By Ana Ioachimescu
Nov. 12, Globe Med held its very first GlobalHealthU meeting in Candler Library. Globe Med is a student-run non-profit organization founded in 2007 and GlobalHealthU is one of its programs. Globe Med now engages over 2,000 undergraduate students at 55 universities in the United States, including Emory. The organization strives to teach students about helping the world through the use of medicine.
One way in which Globe Med engages its students is by creating partnerships between students and other communities in need. Students communicate with the communities via Skype, email, and phone. For example, Globe Med at Emory is partnered with MAP Foundation located on the Thai-Burma border. The foundation’s goal is to aid Burmese immigrants by improving their living and working conditions.
This year, Globe Med at Emory will work in partnership with MAP to teach Burmese immigrants about Thai language, law, and healthcare. Another way that Globe Med involves Emory students is by hosting GlobalHealthU sessions, which are small-group educational discussions.
Globe Med’s first GlobalHealthU event was an hour long and was attended by sixteen Emory undergraduate students. The meeting focused on Complex Humanitarian Emergencies (CHE’s), which the United Nations (UN) calls any humanitarian disaster caused by complex conflicts that span multiple parties and states. At the meeting, participants were taught that CHE’s are not necessarily natural disasters but that natural disasters can lead to them.
The Globe Med student coordinators, College sophomore Kelly Broen and College junior Alex Rus, first introduced the topic by showing a video created by the Emory Center for Public Health. The video outlined how there are both natural disasters and human-made disasters and that Complex Humanitarian Emergencies are the second highest causes of death after earthquakes.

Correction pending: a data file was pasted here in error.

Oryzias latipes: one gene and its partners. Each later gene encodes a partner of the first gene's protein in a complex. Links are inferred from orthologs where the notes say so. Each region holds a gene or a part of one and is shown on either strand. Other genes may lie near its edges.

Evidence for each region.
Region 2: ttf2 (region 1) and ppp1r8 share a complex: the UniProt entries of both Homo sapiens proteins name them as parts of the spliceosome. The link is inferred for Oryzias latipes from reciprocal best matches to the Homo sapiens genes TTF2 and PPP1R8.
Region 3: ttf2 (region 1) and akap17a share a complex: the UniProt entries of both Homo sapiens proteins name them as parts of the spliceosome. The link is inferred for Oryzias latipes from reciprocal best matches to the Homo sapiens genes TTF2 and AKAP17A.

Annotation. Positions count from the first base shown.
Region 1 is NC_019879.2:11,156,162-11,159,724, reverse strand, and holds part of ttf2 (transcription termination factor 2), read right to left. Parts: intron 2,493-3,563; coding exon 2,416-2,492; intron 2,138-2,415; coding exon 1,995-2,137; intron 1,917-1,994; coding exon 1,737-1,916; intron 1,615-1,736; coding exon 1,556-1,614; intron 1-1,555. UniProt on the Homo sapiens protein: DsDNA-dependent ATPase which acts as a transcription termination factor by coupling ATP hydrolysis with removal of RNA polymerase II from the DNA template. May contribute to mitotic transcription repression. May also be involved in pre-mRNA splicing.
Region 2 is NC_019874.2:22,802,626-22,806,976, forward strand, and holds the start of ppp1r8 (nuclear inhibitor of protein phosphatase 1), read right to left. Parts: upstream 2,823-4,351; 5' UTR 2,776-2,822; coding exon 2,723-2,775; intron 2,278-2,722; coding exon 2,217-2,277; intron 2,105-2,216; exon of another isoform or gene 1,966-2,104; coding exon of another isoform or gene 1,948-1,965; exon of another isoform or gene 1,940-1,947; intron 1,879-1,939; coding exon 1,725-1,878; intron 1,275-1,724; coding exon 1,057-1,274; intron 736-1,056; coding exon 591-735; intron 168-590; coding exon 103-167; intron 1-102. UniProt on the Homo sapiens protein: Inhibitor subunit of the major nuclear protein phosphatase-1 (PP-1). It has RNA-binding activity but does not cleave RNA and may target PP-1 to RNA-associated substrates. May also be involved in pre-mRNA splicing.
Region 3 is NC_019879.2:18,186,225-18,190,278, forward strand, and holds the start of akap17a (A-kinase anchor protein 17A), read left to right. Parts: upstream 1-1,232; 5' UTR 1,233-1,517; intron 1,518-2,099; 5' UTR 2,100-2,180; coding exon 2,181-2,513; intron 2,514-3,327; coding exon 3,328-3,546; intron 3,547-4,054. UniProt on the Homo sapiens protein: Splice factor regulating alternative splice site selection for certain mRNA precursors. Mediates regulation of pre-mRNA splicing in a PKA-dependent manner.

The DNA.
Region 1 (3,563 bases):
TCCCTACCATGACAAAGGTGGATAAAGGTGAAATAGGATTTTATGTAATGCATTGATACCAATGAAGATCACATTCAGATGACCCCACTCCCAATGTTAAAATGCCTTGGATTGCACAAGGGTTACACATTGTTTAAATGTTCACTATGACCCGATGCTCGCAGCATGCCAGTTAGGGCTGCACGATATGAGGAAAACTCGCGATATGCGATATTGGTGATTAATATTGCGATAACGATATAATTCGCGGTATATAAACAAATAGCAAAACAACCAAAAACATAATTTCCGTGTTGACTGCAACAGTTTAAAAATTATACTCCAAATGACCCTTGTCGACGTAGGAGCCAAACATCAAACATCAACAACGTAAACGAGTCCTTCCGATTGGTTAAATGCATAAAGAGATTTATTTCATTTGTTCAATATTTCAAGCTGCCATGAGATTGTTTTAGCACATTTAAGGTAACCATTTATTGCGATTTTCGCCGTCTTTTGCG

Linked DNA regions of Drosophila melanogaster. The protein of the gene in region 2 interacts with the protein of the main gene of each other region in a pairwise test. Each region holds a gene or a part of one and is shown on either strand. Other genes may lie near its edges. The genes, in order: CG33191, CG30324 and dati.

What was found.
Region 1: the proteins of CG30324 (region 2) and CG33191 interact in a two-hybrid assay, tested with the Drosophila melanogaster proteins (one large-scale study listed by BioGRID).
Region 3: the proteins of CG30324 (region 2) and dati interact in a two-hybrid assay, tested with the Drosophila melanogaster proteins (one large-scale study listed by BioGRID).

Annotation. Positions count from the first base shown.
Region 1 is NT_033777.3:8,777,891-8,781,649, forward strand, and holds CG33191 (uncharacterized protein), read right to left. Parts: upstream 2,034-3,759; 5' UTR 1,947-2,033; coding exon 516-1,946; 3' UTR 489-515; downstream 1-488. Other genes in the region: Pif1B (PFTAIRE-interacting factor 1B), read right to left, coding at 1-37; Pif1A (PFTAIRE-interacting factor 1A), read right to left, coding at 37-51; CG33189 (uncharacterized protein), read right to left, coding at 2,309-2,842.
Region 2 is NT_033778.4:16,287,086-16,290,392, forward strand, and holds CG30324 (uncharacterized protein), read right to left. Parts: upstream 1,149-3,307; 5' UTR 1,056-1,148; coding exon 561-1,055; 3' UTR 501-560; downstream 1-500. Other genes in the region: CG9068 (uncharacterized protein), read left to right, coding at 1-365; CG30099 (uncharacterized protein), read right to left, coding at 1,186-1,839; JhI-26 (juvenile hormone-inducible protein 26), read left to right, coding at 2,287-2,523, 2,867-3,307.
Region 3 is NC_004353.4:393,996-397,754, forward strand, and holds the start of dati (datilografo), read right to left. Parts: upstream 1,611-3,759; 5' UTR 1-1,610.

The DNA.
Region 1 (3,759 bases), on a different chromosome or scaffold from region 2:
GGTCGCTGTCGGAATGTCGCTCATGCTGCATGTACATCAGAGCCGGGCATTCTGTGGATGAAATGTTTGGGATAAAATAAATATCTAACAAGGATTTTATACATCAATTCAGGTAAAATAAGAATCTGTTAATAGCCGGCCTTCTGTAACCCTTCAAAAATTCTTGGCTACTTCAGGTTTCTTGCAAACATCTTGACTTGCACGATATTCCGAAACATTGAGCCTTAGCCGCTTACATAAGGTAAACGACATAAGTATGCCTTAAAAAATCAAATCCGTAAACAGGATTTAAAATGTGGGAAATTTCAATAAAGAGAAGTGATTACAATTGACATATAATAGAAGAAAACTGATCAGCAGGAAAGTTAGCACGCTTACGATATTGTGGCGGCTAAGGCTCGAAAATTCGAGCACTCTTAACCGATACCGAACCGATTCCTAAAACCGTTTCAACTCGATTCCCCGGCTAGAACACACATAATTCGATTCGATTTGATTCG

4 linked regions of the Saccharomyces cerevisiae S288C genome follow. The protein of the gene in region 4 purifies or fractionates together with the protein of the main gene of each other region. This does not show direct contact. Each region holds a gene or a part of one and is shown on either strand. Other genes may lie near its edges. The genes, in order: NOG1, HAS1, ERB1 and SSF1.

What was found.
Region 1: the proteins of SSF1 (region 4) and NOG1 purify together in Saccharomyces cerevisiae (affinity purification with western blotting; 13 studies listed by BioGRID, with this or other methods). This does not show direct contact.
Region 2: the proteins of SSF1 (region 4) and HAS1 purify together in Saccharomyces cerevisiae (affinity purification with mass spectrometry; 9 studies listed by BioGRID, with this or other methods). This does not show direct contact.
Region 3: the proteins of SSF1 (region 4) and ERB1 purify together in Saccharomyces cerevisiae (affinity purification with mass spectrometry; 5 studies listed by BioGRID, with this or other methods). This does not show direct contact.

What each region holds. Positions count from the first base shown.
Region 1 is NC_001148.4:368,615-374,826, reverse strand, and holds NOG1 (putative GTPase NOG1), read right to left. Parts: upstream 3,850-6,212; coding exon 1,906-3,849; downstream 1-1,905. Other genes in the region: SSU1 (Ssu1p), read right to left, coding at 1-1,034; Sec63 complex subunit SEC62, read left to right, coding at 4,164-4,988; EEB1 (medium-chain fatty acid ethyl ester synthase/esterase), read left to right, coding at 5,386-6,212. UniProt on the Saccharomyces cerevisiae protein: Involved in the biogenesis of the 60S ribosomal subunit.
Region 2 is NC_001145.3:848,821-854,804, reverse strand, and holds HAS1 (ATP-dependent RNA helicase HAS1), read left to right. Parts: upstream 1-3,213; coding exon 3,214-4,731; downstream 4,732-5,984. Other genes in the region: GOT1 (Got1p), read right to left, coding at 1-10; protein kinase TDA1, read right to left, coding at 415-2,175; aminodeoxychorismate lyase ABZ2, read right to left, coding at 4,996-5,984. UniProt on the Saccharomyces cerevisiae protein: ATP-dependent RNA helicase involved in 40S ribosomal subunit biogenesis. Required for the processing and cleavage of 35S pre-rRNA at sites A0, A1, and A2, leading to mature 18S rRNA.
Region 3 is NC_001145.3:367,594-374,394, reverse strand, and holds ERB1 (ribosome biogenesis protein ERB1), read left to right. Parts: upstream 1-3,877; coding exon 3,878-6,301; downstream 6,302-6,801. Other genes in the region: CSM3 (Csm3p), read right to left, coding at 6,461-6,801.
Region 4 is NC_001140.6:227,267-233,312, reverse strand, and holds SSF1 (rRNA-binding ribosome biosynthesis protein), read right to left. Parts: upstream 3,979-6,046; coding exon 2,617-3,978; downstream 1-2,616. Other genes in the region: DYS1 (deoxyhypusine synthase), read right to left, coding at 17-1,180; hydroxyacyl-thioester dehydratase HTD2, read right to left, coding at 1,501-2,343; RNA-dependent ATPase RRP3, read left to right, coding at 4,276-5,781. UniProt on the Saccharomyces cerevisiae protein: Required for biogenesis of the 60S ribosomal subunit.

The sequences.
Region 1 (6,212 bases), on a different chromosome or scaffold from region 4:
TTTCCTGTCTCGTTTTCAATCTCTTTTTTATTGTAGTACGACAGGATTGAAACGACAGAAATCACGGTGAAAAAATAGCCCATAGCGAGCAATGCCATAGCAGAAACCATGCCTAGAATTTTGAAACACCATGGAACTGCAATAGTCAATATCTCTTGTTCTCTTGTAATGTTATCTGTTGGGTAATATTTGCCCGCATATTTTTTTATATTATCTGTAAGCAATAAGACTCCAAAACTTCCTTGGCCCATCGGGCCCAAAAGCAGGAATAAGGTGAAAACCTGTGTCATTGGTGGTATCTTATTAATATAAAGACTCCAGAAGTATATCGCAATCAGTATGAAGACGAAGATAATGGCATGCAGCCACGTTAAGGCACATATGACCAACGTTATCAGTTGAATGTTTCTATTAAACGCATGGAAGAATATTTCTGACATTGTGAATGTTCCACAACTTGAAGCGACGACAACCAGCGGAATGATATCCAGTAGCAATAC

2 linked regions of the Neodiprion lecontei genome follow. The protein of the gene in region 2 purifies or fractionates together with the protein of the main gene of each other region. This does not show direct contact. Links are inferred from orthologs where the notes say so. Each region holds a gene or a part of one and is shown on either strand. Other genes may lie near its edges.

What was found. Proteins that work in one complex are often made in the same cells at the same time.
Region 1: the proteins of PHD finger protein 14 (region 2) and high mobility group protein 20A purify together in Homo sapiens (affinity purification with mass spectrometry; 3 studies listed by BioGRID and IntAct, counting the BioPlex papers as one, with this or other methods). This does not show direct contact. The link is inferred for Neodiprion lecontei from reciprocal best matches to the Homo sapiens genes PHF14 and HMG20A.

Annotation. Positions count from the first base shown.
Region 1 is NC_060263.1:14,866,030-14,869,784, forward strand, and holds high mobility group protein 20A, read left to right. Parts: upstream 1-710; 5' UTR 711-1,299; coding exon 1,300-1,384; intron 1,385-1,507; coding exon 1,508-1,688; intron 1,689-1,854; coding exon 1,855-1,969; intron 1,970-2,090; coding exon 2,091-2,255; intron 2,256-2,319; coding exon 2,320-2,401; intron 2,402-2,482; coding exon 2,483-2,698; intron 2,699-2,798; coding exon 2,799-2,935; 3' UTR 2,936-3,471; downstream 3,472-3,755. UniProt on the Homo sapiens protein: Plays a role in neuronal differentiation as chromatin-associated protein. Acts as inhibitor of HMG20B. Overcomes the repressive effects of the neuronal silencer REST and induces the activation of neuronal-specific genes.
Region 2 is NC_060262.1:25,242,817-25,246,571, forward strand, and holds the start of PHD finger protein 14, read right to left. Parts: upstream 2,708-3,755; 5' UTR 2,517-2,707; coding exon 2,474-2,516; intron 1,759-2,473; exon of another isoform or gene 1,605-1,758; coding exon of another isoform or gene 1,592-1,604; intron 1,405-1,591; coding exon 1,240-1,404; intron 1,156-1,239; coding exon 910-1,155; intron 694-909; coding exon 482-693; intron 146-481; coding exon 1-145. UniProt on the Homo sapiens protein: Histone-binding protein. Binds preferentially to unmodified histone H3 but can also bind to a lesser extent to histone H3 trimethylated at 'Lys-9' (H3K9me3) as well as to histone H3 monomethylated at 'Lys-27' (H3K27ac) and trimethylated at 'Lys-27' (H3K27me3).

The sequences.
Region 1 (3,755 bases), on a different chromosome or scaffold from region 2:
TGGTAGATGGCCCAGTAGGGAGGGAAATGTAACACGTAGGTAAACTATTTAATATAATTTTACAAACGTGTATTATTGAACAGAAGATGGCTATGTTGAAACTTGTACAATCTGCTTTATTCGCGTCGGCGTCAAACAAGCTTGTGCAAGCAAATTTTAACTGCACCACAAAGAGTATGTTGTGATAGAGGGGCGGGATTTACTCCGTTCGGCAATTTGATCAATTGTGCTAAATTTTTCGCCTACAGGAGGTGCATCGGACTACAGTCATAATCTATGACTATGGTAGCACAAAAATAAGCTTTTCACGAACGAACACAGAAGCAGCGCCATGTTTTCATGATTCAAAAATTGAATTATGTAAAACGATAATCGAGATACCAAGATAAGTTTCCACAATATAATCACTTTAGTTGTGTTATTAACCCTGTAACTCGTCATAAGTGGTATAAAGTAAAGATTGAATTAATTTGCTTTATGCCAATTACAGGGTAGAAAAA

According to Globe Med, CHE’s are primarily caused by vulnerability. Broen gave the example of San Francisco’s level 6.3 earthquake last summer, which did not cause as much destruction or chaos as the 2010 earthquake in Haiti, which was a level 7.0. The Globe Med coordinators argued that, with the right aid, countries could either prevent or quickly recuperate from natural disasters. However, many countries without aid remain vulnerable in the face of such destruction.
The meeting went on to discuss four case studies of modern-day CHE’s: Syria, South Sudan, Central African Republic, and Iraq. The students were split into four groups and each group was assigned to one of the case studies. In these groups, students read a short package about their assigned CHE and then discussed it together.
Following the group discussion, Broen and Rus hosted a larger discussion in which all the groups shared four things about their case study: common characteristics, trends, what could have been done to prevent the CHE, and what each country is currently doing to help the situation.
The discussion concluded on the topic of Burmese refugees in Thailand. Although this is not an example of a CHE, Globe Med is affiliated with the cause and sends students to. Participants discussed how Thailand is taking advantage of Burmese refugees through “cheap labor”; while life is better for them in Thailand than it would be in Burma, they are still not offered the same opportunities as the Thai citizens.
Globe Med hosts weekly meetings Mondays at 7pm in Anthropology 107. Approximately 25-30 students are already part of Globe Med’s committed Staff Members and attend these meetings regularly. The organization is welcoming students to apply for a position in January.
— By Ana Ioachimescu, Contributing Writer